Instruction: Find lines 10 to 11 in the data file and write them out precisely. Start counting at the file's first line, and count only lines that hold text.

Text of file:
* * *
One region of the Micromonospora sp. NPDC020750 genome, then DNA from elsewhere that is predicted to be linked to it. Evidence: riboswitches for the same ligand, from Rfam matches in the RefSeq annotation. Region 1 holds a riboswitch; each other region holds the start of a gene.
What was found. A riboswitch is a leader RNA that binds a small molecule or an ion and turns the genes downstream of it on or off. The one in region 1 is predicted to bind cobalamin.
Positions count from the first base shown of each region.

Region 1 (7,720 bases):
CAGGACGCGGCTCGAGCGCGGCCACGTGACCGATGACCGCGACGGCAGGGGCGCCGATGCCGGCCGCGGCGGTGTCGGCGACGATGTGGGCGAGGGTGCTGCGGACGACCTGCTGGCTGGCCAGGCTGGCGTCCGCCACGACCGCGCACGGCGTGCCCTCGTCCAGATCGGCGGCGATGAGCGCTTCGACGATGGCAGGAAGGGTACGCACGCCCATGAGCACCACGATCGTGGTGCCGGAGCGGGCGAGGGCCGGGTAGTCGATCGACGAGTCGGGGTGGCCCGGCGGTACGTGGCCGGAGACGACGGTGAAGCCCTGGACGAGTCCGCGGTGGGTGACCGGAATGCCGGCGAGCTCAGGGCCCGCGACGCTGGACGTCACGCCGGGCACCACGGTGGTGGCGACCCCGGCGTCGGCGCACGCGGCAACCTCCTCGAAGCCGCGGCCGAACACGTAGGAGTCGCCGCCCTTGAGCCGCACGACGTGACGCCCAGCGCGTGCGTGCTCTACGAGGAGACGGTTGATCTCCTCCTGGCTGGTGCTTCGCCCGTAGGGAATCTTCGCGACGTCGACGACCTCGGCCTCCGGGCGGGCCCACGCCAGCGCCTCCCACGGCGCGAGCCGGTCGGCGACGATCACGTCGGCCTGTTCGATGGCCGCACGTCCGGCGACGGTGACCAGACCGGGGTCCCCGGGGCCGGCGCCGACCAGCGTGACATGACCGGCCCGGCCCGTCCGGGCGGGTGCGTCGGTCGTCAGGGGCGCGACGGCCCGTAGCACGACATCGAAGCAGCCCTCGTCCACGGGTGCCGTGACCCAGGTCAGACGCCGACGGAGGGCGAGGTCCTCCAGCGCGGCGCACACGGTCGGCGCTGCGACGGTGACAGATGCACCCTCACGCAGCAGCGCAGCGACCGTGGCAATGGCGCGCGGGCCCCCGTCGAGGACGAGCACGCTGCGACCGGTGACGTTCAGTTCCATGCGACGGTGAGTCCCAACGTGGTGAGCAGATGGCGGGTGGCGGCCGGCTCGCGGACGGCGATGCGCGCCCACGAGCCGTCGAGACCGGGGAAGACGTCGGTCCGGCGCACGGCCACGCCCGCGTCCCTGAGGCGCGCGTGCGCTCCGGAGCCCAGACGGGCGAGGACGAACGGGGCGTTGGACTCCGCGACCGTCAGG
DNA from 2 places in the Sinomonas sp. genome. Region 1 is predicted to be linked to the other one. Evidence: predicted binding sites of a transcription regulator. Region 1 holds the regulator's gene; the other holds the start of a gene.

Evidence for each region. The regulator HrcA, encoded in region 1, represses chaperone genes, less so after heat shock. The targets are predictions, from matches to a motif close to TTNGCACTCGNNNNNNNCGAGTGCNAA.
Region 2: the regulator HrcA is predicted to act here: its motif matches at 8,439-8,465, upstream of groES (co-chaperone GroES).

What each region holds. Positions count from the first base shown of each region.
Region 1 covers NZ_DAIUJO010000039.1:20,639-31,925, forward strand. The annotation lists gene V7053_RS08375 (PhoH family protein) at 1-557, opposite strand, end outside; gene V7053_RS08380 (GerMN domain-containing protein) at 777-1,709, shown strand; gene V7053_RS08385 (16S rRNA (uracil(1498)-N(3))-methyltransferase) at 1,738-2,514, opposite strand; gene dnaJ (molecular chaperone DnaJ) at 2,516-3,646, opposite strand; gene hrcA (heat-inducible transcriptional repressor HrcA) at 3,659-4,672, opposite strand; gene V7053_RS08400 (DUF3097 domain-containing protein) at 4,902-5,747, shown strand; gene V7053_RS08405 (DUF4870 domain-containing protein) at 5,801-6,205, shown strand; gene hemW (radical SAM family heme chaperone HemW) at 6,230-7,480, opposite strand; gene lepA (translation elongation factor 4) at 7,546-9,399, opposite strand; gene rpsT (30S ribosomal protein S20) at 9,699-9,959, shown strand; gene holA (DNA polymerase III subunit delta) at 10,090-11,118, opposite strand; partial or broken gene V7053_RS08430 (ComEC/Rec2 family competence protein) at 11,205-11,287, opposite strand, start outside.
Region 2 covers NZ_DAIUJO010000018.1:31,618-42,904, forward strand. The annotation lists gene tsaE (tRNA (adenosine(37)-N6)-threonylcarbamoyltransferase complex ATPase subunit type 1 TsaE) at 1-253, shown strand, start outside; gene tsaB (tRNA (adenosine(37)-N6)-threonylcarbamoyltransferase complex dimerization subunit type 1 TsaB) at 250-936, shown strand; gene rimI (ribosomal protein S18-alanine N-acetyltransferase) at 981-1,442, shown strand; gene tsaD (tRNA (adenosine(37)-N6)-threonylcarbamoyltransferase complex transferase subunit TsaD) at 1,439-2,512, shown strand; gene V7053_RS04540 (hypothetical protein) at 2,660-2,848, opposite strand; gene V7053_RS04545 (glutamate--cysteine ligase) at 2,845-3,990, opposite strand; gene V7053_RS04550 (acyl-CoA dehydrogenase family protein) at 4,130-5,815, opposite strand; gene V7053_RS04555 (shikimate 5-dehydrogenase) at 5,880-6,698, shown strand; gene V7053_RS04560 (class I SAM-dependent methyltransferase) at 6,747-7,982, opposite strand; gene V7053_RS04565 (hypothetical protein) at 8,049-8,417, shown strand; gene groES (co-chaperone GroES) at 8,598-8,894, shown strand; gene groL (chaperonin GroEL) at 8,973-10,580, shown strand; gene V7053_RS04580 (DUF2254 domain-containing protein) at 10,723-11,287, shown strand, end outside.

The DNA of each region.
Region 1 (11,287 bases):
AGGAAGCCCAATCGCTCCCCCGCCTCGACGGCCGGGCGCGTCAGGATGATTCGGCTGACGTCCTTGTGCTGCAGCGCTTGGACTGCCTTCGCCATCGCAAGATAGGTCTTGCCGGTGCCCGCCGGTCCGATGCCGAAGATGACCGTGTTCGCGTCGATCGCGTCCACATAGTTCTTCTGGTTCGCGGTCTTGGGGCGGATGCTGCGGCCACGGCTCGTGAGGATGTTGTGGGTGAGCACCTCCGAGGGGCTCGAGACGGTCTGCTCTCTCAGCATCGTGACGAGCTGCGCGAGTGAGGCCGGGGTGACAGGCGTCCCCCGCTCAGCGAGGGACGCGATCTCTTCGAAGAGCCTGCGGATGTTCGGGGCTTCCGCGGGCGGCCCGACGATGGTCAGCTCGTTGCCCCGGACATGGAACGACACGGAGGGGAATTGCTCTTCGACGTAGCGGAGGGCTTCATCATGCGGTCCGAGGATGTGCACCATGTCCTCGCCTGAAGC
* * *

Region 1 covers NZ_DAIUJO010000039.1:20,639-31,925, forward strand. The annotation lists gene V7053_RS08375 (PhoH family protein) at 1-557, opposite strand, end outside; gene V7053_RS08380 (GerMN domain-containing protein) at 777-1,709, shown strand; gene V7053_RS08385 (16S rRNA (uracil(1498)-N(3))-methyltransferase) at 1,738-2,514, opposite strand; gene dnaJ (molecular chaperone DnaJ) at 2,516-3,646, opposite strand; gene hrcA (heat-inducible transcriptional repressor HrcA) at 3,659-4,672, opposite strand; gene V7053_RS08400 (DUF3097 domain-containing protein) at 4,902-5,747, shown strand; gene V7053_RS08405 (DUF4870 domain-containing protein) at 5,801-6,205, shown strand; gene hemW (radical SAM family heme chaperone HemW) at 6,230-7,480, opposite strand; gene lepA (translation elongation factor 4) at 7,546-9,399, opposite strand; gene rpsT (30S ribosomal protein S20) at 9,699-9,959, shown strand; gene holA (DNA polymerase III subunit delta) at 10,090-11,118, opposite strand; partial or broken gene V7053_RS08430 (ComEC/Rec2 family competence protein) at 11,205-11,287, opposite strand, start outside.
Region 2 covers NZ_DAIUJO010000018.1:31,618-42,904, forward strand. The annotation lists gene tsaE (tRNA (adenosine(37)-N6)-threonylcarbamoyltransferase complex ATPase subunit type 1 TsaE) at 1-253, shown strand, start outside; gene tsaB (tRNA (adenosine(37)-N6)-threonylcarbamoyltransferase complex dimerization subunit type 1 TsaB) at 250-936, shown strand; gene rimI (ribosomal protein S18-alanine N-acetyltransferase) at 981-1,442, shown strand; gene tsaD (tRNA (adenosine(37)-N6)-threonylcarbamoyltransferase complex transferase subunit TsaD) at 1,439-2,512, shown strand; gene V7053_RS04540 (hypothetical protein) at 2,660-2,848, opposite strand; gene V7053_RS04545 (glutamate--cysteine ligase) at 2,845-3,990, opposite strand; gene V7053_RS04550 (acyl-CoA dehydrogenase family protein) at 4,130-5,815, opposite strand; gene V7053_RS04555 (shikimate 5-dehydrogenase) at 5,880-6,698, shown strand; gene V7053_RS04560 (class I SAM-dependent methyltransferase) at 6,747-7,982, opposite strand; gene V7053_RS04565 (hypothetical protein) at 8,049-8,417, shown strand; gene groES (co-chaperone GroES) at 8,598-8,894, shown strand; gene groL (chaperonin GroEL) at 8,973-10,580, shown strand; gene V7053_RS04580 (DUF2254 domain-containing protein) at 10,723-11,287, shown strand, end outside.